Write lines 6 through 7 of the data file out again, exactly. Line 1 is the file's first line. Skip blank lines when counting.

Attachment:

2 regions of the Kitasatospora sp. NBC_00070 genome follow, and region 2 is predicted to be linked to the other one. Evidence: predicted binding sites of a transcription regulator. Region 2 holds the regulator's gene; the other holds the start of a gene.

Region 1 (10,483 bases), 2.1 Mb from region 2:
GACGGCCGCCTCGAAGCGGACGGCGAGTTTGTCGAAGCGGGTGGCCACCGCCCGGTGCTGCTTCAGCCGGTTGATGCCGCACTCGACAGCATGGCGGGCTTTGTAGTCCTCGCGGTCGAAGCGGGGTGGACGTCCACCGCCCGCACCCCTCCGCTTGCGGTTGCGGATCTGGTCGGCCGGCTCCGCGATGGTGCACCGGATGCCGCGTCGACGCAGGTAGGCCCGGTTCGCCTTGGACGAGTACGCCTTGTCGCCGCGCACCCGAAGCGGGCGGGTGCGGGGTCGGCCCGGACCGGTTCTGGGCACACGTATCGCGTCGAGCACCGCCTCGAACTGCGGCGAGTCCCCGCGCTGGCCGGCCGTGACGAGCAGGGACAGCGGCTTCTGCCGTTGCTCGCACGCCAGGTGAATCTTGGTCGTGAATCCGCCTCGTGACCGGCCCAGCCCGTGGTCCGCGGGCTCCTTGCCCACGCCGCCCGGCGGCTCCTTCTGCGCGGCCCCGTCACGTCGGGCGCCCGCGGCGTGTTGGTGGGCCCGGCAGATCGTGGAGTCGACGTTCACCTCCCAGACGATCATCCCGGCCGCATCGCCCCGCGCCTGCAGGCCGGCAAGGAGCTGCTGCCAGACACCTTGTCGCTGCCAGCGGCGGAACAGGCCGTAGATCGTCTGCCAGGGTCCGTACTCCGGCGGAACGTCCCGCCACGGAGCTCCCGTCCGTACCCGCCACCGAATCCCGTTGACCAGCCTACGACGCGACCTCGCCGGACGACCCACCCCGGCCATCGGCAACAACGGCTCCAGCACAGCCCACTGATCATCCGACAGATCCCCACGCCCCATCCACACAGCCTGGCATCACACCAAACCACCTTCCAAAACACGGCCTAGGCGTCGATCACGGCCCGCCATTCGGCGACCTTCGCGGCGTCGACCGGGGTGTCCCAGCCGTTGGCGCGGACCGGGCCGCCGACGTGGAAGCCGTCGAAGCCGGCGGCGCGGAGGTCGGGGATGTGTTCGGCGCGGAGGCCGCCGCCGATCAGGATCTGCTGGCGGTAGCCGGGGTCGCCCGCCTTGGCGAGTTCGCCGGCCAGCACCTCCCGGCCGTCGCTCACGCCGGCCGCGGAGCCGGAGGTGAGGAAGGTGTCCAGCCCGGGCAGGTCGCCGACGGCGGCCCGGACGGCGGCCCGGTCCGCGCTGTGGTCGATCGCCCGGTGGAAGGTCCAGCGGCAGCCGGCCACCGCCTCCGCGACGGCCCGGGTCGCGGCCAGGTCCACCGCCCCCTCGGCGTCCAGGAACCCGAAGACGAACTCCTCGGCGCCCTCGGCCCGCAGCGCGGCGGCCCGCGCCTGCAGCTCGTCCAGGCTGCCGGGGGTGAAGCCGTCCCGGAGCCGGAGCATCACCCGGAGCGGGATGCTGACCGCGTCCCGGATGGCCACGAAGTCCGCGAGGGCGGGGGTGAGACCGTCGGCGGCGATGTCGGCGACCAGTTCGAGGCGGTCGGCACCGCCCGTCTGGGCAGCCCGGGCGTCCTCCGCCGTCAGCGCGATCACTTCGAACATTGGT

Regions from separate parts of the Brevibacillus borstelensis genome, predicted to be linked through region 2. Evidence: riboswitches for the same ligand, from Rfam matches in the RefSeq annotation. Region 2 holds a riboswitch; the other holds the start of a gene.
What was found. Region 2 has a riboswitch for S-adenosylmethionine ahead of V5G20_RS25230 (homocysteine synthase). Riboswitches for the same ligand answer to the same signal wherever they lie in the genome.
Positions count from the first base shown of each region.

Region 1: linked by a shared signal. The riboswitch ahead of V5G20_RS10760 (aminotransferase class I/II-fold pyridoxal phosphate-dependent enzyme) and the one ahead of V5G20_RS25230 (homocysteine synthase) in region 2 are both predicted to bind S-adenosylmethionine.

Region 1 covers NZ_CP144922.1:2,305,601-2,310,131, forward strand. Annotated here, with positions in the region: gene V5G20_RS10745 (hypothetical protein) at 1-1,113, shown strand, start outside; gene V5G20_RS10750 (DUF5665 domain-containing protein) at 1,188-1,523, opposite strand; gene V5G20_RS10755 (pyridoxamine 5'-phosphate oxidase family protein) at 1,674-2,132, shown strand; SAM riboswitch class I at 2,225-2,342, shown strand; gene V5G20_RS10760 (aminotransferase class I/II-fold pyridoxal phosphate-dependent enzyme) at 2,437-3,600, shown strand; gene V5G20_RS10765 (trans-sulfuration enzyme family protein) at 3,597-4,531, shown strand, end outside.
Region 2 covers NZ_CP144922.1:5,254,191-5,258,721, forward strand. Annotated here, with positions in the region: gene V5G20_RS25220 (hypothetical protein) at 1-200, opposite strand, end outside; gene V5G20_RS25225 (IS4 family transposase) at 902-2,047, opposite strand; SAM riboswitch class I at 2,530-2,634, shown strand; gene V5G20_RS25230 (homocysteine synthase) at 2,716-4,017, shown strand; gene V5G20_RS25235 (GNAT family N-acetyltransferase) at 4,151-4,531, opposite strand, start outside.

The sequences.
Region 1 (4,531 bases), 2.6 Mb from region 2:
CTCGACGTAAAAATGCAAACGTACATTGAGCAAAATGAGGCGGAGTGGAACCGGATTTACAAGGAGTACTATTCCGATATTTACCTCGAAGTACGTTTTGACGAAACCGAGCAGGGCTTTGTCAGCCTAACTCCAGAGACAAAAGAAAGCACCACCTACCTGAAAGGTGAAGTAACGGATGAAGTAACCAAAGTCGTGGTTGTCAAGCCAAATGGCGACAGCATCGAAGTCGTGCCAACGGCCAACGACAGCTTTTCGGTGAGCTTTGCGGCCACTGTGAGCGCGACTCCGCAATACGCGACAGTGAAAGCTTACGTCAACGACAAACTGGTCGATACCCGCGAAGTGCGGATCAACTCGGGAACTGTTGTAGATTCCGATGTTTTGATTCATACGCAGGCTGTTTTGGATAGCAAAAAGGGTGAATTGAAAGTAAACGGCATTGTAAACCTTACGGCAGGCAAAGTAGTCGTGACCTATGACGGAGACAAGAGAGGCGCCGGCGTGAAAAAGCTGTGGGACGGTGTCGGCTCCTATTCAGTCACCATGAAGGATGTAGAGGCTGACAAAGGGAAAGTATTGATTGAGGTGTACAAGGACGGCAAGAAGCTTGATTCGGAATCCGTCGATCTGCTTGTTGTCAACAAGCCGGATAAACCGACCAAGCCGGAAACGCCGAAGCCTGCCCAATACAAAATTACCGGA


Positions count from the first base shown of each region.

Region 1: linked by a shared signal. The riboswitch ahead of V5G20_RS10760 (aminotransferase class I/II-fold pyridoxal phosphate-dependent enzyme) and the one ahead of V5G20_RS25230 (homocysteine synthase) in region 2 are both predicted to bind S-adenosylmethionine.